Under different circumstances, the campsite along the Petaluma River banks would look fairly inviting.

A barbecue grill stands near a large tent, both under the shady canopy of a huge live oak tree. Plastic bins contain food and other supplies. Dog treats sit on a table. A large open barrel holds brooms to keep the walkways tidy.

But the site is illegal, a homeless encampment whose residents are trespassing on someone else's property. And just over a wall of blackberry brambles lie two large piles of trash, papers, discarded food containers and dirty clothes.

It's a hard life, whether by choice or by circumstance.

Three transients have died in Petaluma within the past month, prompting concerns from police and social service agencies about what, if anything, can be done.

The most recent death appears to be a suicide. The body of a 25-year-old man was found Wednesday afternoon under the D Street bridge.

Police Lt. Tim Lyons declined to release the apparent cause of death until the man's family can be notified. The man was known to police as a local who lived on the streets. Another homeless person found his body and alerted police.

The two other deaths — the skeletal remains of a woman found on McNear Peninsula on Aug. 16 and the body of a man found in Willow Brook Creek on the north end of town — don't appear to involve foul play or violence, Lyons said. Neither person has been identified yet.

"There is nothing suspicious about any of the deaths and there is no evidence to show they are in any way linked or knew each other in any way," he said.

"The only theme is that they were all transients."

The two earlier deaths could be natural causes, medical problems or simple old age, Lyons said.

While the three deaths so close in time may seem unusual, Mike Johnson of Petaluma's Committee on the Shelterless said it is all too common.

"As tragic as it is, people dying on the street is not abnormal. That's the real tragedy," he said.

Johnson, who did not know the identity of the 25-year-old man, said the first two victims don't appear to have been COTS clients.

"I'm kind of at a loss about who these folks are, what was going on with them, why they succumbed or why this man committed suicide," he said. "We just don't know the answers."

Lyons said complaints about trespassing, theft and other crimes have increased lately and police have responded by making several arrests in or around homeless camps. Stolen property including bikes, tools and other home goods was found.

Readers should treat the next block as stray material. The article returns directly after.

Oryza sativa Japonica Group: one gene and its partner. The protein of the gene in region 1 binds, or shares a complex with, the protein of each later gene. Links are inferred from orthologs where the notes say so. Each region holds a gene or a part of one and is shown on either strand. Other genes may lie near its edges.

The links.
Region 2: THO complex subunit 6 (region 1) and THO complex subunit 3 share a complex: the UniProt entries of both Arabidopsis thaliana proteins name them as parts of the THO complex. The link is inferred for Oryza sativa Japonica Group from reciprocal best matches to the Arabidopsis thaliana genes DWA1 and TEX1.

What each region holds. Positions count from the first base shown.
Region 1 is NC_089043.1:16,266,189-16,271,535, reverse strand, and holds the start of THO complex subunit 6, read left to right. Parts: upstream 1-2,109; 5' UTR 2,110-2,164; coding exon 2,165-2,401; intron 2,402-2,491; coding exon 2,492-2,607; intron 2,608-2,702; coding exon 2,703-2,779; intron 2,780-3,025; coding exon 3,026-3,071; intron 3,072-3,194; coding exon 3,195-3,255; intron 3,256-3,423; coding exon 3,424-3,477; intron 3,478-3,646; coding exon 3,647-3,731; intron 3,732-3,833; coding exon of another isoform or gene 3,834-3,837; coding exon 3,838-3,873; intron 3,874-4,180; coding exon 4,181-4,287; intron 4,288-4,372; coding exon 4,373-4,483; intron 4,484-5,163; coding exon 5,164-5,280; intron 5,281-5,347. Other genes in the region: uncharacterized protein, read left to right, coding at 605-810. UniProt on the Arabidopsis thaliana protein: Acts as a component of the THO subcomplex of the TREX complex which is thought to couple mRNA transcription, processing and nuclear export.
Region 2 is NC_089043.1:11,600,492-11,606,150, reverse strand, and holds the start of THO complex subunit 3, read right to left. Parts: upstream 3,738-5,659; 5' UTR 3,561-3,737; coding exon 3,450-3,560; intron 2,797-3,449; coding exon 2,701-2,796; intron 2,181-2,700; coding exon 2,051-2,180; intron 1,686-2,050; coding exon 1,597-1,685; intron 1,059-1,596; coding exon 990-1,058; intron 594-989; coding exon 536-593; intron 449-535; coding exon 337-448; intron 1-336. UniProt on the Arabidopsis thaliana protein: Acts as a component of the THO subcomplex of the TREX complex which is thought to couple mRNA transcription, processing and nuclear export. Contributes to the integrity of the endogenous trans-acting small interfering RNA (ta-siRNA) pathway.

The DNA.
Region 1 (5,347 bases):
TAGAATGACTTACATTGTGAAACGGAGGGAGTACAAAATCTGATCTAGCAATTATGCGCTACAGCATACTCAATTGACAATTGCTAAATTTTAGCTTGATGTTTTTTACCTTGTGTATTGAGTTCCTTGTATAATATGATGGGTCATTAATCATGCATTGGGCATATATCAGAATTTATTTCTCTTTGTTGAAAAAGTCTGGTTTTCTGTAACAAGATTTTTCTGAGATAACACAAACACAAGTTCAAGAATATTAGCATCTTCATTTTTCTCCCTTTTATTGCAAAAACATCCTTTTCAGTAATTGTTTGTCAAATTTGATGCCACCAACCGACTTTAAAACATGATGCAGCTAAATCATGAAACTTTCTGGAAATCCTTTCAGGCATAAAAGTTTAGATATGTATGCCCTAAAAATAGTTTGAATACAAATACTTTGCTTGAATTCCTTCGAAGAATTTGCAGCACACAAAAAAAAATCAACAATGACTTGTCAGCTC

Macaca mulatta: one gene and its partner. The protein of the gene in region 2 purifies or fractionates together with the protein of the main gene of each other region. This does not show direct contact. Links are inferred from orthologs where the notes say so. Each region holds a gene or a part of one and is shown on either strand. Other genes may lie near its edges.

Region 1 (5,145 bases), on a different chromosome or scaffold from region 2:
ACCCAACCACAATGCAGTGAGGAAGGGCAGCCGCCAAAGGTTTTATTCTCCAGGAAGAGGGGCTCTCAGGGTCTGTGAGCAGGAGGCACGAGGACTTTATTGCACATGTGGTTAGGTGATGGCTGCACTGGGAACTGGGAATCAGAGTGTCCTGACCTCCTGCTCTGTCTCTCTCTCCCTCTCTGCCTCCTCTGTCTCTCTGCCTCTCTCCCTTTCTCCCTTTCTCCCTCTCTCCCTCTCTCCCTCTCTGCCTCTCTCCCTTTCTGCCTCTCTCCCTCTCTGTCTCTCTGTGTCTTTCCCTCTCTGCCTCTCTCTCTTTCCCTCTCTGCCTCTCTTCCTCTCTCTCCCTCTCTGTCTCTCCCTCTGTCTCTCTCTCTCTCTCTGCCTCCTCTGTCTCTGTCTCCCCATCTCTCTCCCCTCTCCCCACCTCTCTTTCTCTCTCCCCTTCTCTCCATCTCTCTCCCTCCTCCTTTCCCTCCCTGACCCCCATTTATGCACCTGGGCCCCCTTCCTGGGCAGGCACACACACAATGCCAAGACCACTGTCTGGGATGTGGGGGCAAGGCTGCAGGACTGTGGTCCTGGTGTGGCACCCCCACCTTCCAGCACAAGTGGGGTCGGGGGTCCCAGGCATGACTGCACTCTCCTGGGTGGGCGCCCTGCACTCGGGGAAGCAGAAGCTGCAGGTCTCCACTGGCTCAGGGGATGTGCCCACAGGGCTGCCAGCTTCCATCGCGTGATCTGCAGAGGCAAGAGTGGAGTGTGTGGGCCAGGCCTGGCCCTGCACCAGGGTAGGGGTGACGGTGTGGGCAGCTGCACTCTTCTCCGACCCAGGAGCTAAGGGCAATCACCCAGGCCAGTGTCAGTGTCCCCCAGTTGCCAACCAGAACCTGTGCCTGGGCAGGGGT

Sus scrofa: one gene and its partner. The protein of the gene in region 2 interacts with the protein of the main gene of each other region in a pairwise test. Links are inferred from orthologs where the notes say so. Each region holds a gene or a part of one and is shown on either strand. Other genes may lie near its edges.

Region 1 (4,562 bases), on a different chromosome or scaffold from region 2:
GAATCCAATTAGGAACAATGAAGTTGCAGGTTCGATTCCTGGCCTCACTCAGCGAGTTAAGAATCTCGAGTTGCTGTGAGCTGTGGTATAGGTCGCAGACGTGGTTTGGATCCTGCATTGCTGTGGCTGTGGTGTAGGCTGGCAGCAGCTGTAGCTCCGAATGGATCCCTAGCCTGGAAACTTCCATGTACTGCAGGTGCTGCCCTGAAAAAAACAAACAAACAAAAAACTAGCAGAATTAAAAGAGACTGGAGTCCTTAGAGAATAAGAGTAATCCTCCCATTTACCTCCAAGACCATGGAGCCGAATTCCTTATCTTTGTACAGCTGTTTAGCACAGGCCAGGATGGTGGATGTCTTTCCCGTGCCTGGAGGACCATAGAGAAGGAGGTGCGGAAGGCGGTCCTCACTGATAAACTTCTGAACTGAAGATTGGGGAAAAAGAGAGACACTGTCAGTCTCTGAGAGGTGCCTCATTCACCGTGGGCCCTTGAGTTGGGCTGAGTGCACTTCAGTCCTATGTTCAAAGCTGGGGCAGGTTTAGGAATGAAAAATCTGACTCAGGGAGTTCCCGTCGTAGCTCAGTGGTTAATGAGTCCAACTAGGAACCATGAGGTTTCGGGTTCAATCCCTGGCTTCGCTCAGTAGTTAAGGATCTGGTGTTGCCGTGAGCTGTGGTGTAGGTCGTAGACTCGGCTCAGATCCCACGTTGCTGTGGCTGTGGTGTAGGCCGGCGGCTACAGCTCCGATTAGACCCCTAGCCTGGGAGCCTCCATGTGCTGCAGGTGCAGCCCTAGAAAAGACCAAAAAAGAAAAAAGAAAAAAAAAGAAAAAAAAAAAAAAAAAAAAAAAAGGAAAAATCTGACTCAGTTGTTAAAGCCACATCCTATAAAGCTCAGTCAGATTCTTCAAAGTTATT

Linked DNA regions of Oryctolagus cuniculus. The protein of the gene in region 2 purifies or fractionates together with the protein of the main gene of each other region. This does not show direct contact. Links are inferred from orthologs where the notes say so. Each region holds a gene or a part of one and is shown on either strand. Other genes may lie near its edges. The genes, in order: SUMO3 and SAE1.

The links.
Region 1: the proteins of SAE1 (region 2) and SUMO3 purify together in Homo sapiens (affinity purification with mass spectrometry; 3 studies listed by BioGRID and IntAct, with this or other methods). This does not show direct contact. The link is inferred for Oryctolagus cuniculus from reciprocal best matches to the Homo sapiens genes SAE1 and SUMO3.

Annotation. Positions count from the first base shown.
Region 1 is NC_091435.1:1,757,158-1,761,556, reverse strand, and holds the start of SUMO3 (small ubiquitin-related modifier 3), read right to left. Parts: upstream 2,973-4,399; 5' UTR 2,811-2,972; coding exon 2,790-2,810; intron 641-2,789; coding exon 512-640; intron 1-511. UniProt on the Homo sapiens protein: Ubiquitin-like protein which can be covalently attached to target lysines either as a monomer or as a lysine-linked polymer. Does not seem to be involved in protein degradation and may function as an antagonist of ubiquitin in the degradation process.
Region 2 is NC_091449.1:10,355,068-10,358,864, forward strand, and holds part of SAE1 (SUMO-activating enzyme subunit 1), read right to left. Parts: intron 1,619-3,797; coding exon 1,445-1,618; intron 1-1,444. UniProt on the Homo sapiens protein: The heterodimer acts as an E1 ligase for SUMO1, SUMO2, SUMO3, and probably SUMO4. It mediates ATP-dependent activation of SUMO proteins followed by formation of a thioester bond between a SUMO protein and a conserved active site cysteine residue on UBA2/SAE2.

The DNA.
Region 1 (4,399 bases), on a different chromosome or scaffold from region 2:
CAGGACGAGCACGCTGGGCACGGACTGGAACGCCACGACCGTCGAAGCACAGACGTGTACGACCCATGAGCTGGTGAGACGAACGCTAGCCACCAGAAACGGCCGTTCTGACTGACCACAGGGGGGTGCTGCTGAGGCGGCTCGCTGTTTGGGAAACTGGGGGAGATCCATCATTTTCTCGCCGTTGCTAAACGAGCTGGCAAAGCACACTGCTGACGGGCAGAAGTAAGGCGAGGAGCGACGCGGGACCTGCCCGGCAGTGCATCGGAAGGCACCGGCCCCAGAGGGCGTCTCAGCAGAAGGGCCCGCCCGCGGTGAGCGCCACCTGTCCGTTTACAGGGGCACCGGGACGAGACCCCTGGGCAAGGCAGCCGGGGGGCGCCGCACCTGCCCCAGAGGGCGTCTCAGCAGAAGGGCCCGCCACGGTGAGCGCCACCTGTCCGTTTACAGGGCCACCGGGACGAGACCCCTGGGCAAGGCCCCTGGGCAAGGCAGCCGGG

A small grass fire that threatened several homes last week near the railroad tracks behind Rocca Drive was started in an area near several homeless camps, Fire Marshal Cary Fergus said. An exact cause hasn't been determined, but he said the area has been inhabited by the homeless previously. Vacant homes adjacent to the area show signs of squatters and vandalism.

"The fire started in an area that was next to an illegal trail into the property," he said.

In the past two weeks, Petaluma police have warned the estimated 40 to 60 people living in homeless camps along the railroad tracks, the river and on the banks of other hidden creeks that they are breaking the law and must leave.

Officers give them at least three days' notice to collect or abandon their belongings, then work crews come along and cart anything left to the dump.

The camps, many along the river banks, create mounds of trash and potential contamination for the water.

One camp police toured Wednesday has blossomed into a semi-permanent structure, with plywood walls, a raised bedroom area with shelves, matching curtains and pictures on the walls. Bags of empty glass bottles apparently await recycling, while foul-smelling coolers contain untold rotting food.

"In winter, this whole creek is flowing," Lyons said, "and all this garbage washes into the river."

That particular camp's resident, who police think is in jail, hung a mummified possum carcass and fishhooks near the hidden entrance through the thicket to deter strangers.

At another camp nearby, a hand-painted sign stood at the entrance: "Polightly F--- off. This may not be a house, but it's a home."

Johnson said he and his COTS colleagues were brainstorming Thursday afternoon about the latest deaths.

"We've got to find a way we can reach out to people more effectively and try to engage them and hopefully partner with police and volunteers and other organizations to get out there more and talk to people in their camps," he said.

"The sad fact is, even if we're able to interest them in the services, we've got 50 people ahead of them waiting to get in," he said. "It's very frustrating to hear these things. It's so hard to offer them hope."

You can reach Staff Writer Lori A. Carter at 762-7297 or lori.carter@pressdemocrat.com.